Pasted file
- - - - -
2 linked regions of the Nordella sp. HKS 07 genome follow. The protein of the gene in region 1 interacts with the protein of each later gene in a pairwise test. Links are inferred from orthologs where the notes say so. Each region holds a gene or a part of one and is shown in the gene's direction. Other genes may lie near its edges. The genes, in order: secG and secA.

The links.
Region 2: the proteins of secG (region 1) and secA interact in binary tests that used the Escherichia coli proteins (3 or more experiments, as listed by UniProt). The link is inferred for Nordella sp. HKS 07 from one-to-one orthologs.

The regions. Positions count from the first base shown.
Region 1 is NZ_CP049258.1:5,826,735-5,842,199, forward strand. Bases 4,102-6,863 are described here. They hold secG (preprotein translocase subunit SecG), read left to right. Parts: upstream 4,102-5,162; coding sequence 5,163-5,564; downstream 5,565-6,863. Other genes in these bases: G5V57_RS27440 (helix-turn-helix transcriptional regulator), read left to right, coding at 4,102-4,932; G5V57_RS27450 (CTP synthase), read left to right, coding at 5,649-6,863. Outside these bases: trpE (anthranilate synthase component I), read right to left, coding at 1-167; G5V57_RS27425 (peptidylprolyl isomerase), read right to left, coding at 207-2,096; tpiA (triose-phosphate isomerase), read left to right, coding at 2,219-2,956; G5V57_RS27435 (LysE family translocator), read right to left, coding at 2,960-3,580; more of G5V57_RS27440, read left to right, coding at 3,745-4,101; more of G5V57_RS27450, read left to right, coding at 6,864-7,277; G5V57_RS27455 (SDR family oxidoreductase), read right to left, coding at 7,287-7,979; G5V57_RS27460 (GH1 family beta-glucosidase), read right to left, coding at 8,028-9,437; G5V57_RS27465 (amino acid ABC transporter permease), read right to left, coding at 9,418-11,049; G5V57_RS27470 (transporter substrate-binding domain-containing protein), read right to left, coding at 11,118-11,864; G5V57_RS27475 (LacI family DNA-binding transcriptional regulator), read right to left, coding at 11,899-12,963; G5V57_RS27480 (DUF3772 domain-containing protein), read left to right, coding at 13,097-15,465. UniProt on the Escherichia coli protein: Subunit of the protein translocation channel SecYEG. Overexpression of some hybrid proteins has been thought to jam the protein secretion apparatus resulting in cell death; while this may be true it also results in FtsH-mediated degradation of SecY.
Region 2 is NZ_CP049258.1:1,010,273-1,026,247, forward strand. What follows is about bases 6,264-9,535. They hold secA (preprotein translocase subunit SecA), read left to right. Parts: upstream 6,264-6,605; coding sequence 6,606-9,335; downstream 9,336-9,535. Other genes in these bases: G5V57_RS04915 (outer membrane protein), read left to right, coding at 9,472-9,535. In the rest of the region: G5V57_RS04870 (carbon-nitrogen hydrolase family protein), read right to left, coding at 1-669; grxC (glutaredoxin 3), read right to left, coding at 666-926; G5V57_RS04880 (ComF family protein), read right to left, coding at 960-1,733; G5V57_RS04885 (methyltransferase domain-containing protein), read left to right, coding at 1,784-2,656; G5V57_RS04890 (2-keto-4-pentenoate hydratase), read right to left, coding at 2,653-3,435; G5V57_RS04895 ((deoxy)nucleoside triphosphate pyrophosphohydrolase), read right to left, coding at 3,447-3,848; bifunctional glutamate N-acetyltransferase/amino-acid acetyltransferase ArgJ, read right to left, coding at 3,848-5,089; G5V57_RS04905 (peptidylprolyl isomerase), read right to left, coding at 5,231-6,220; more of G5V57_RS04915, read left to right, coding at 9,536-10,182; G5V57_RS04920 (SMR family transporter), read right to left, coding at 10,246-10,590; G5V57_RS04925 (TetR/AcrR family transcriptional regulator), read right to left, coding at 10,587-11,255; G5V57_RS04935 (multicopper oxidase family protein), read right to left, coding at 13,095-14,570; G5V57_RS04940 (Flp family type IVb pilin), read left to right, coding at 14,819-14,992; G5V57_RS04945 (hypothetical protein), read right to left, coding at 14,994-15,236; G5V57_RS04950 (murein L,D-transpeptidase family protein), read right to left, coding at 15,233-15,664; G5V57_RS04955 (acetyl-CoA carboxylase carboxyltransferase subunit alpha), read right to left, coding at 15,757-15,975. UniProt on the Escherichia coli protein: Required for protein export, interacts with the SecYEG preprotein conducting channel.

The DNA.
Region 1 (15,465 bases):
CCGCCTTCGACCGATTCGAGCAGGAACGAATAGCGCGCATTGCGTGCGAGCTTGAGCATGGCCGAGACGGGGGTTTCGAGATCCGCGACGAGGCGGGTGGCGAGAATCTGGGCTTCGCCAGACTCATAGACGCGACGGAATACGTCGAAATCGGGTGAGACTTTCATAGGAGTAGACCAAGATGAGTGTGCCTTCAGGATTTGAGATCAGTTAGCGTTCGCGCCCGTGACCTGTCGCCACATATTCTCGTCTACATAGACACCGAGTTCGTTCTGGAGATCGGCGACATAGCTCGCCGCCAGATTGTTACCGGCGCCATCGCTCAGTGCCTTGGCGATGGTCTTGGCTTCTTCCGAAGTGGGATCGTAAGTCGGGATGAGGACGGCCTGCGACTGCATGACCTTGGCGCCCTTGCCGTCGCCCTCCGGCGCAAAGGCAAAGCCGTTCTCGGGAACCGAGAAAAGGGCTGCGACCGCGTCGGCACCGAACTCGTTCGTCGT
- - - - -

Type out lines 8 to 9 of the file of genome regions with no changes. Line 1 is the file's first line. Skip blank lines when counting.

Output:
Region 1 (15,465 bases):
CCGCCTTCGACCGATTCGAGCAGGAACGAATAGCGCGCATTGCGTGCGAGCTTGAGCATGGCCGAGACGGGGGTTTCGAGATCCGCGACGAGGCGGGTGGCGAGAATCTGGGCTTCGCCAGACTCATAGACGCGACGGAATACGTCGAAATCGGGTGAGACTTTCATAGGAGTAGACCAAGATGAGTGTGCCTTCAGGATTTGAGATCAGTTAGCGTTCGCGCCCGTGACCTGTCGCCACATATTCTCGTCTACATAGACACCGAGTTCGTTCTGGAGATCGGCGACATAGCTCGCCGCCAGATTGTTACCGGCGCCATCGCTCAGTGCCTTGGCGATGGTCTTGGCTTCTTCCGAAGTGGGATCGTAAGTCGGGATGAGGACGGCCTGCGACTGCATGACCTTGGCGCCCTTGCCGTCGCCCTCCGGCGCAAAGGCAAAGCCGTTCTCGGGAACCGAGAAAAGGGCTGCGACCGCGTCGGCACCGAACTCGTTCGTCGT